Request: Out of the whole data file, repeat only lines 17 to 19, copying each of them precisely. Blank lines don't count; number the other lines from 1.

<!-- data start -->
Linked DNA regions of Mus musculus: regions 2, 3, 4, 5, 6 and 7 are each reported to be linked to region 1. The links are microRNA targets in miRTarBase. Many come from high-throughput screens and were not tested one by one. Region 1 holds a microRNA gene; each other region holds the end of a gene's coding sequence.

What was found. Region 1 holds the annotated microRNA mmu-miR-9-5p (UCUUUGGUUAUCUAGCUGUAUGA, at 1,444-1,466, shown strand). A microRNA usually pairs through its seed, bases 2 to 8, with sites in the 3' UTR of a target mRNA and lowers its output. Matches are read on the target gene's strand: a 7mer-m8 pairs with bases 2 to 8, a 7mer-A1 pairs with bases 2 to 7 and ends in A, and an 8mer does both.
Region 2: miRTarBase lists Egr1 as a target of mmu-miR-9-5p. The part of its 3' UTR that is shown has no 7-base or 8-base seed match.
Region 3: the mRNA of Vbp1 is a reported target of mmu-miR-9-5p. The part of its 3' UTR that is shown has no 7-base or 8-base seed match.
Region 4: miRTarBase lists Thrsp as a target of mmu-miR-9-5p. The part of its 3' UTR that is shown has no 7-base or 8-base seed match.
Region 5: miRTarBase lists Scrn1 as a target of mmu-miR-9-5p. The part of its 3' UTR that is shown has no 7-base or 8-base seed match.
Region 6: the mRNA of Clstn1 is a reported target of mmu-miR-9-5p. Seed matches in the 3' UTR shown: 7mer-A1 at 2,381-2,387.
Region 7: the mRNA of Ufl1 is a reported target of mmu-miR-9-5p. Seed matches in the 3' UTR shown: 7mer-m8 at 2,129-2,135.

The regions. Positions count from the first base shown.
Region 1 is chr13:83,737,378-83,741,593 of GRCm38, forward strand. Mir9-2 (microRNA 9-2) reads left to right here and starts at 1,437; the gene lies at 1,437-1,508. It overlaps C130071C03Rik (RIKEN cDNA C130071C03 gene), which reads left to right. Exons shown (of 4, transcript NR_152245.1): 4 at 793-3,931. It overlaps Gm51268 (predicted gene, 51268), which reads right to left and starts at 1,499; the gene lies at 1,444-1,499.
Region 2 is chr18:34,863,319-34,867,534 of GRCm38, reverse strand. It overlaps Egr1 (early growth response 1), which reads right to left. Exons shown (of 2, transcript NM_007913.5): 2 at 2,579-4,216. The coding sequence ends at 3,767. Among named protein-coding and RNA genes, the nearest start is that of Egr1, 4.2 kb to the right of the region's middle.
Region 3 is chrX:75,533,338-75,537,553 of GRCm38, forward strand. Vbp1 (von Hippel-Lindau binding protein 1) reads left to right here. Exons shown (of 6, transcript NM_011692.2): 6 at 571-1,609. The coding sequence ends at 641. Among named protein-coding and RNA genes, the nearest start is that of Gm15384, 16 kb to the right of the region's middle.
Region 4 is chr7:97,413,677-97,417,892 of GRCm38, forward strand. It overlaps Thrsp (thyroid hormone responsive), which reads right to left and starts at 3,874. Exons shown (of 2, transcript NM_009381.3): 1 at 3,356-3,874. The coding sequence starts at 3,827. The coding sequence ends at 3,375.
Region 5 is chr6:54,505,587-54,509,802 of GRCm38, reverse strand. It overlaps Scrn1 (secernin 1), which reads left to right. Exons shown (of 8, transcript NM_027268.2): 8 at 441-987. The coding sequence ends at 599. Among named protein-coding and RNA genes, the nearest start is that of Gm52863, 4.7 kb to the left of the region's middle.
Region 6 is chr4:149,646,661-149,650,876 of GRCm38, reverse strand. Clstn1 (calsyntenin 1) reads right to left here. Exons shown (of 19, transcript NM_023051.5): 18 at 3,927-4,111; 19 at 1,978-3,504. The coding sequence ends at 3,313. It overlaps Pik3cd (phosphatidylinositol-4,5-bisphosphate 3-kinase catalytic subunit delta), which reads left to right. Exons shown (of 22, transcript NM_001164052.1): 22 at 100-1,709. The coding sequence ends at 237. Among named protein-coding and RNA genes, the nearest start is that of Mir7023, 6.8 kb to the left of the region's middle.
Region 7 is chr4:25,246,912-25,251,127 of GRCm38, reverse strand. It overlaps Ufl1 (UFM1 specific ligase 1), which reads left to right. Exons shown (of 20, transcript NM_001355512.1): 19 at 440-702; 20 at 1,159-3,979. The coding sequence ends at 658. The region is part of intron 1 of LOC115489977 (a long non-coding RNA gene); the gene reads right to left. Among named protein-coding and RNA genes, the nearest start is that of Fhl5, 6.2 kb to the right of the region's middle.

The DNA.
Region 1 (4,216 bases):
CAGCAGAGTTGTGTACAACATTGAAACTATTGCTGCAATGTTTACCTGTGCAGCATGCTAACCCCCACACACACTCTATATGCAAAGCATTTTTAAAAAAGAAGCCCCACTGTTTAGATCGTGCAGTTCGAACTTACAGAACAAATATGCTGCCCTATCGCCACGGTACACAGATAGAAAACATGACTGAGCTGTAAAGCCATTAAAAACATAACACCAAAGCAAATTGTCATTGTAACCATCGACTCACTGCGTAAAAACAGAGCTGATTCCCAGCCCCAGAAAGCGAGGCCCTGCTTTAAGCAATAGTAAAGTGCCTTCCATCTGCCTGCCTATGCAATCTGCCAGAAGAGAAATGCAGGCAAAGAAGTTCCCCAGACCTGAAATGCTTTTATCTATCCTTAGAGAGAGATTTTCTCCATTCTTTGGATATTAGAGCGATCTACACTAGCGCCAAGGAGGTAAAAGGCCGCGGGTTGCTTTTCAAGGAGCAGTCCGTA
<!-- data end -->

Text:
The DNA.
Region 1 (4,216 bases):
CAGCAGAGTTGTGTACAACATTGAAACTATTGCTGCAATGTTTACCTGTGCAGCATGCTAACCCCCACACACACTCTATATGCAAAGCATTTTTAAAAAAGAAGCCCCACTGTTTAGATCGTGCAGTTCGAACTTACAGAACAAATATGCTGCCCTATCGCCACGGTACACAGATAGAAAACATGACTGAGCTGTAAAGCCATTAAAAACATAACACCAAAGCAAATTGTCATTGTAACCATCGACTCACTGCGTAAAAACAGAGCTGATTCCCAGCCCCAGAAAGCGAGGCCCTGCTTTAAGCAATAGTAAAGTGCCTTCCATCTGCCTGCCTATGCAATCTGCCAGAAGAGAAATGCAGGCAAAGAAGTTCCCCAGACCTGAAATGCTTTTATCTATCCTTAGAGAGAGATTTTCTCCATTCTTTGGATATTAGAGCGATCTACACTAGCGCCAAGGAGGTAAAAGGCCGCGGGTTGCTTTTCAAGGAGCAGTCCGTA